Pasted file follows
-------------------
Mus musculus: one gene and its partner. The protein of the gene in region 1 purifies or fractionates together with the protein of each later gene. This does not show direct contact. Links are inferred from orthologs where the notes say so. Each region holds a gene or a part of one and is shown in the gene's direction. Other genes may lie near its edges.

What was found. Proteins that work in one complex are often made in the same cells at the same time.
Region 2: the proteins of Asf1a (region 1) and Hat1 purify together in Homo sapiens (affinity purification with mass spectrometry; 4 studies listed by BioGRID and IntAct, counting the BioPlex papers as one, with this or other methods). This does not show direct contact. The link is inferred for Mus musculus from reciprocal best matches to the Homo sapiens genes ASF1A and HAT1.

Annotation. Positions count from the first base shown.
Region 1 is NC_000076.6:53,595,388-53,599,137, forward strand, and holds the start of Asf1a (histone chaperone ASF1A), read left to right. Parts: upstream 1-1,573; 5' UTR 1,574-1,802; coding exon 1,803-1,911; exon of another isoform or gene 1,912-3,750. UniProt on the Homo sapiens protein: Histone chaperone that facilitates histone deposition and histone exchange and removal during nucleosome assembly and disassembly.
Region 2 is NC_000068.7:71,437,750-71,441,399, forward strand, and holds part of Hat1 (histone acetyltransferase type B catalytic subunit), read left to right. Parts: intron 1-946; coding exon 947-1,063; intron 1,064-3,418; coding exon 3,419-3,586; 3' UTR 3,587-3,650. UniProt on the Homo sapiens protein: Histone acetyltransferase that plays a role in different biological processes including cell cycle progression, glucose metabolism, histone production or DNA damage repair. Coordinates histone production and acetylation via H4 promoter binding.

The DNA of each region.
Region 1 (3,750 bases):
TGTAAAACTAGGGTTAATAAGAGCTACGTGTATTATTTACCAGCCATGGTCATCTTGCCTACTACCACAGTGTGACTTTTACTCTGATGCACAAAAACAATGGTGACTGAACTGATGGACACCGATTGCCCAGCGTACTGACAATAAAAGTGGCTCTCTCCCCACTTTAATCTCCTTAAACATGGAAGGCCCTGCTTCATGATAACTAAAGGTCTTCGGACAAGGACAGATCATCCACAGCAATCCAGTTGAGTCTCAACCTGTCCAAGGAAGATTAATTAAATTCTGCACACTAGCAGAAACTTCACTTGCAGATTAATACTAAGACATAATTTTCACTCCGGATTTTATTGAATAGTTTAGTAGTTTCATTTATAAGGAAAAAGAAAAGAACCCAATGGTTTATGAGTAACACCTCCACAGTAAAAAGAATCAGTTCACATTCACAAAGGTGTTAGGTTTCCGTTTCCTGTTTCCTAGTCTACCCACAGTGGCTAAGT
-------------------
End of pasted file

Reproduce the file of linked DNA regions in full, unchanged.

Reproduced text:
Mus musculus: one gene and its partner. The protein of the gene in region 1 purifies or fractionates together with the protein of each later gene. This does not show direct contact. Links are inferred from orthologs where the notes say so. Each region holds a gene or a part of one and is shown in the gene's direction. Other genes may lie near its edges.

What was found. Proteins that work in one complex are often made in the same cells at the same time.
Region 2: the proteins of Asf1a (region 1) and Hat1 purify together in Homo sapiens (affinity purification with mass spectrometry; 4 studies listed by BioGRID and IntAct, counting the BioPlex papers as one, with this or other methods). This does not show direct contact. The link is inferred for Mus musculus from reciprocal best matches to the Homo sapiens genes ASF1A and HAT1.

Annotation. Positions count from the first base shown.
Region 1 is NC_000076.6:53,595,388-53,599,137, forward strand, and holds the start of Asf1a (histone chaperone ASF1A), read left to right. Parts: upstream 1-1,573; 5' UTR 1,574-1,802; coding exon 1,803-1,911; exon of another isoform or gene 1,912-3,750. UniProt on the Homo sapiens protein: Histone chaperone that facilitates histone deposition and histone exchange and removal during nucleosome assembly and disassembly.
Region 2 is NC_000068.7:71,437,750-71,441,399, forward strand, and holds part of Hat1 (histone acetyltransferase type B catalytic subunit), read left to right. Parts: intron 1-946; coding exon 947-1,063; intron 1,064-3,418; coding exon 3,419-3,586; 3' UTR 3,587-3,650. UniProt on the Homo sapiens protein: Histone acetyltransferase that plays a role in different biological processes including cell cycle progression, glucose metabolism, histone production or DNA damage repair. Coordinates histone production and acetylation via H4 promoter binding.

The DNA of each region.
Region 1 (3,750 bases):
TGTAAAACTAGGGTTAATAAGAGCTACGTGTATTATTTACCAGCCATGGTCATCTTGCCTACTACCACAGTGTGACTTTTACTCTGATGCACAAAAACAATGGTGACTGAACTGATGGACACCGATTGCCCAGCGTACTGACAATAAAAGTGGCTCTCTCCCCACTTTAATCTCCTTAAACATGGAAGGCCCTGCTTCATGATAACTAAAGGTCTTCGGACAAGGACAGATCATCCACAGCAATCCAGTTGAGTCTCAACCTGTCCAAGGAAGATTAATTAAATTCTGCACACTAGCAGAAACTTCACTTGCAGATTAATACTAAGACATAATTTTCACTCCGGATTTTATTGAATAGTTTAGTAGTTTCATTTATAAGGAAAAAGAAAAGAACCCAATGGTTTATGAGTAACACCTCCACAGTAAAAAGAATCAGTTCACATTCACAAAGGTGTTAGGTTTCCGTTTCCTGTTTCCTAGTCTACCCACAGTGGCTAAGT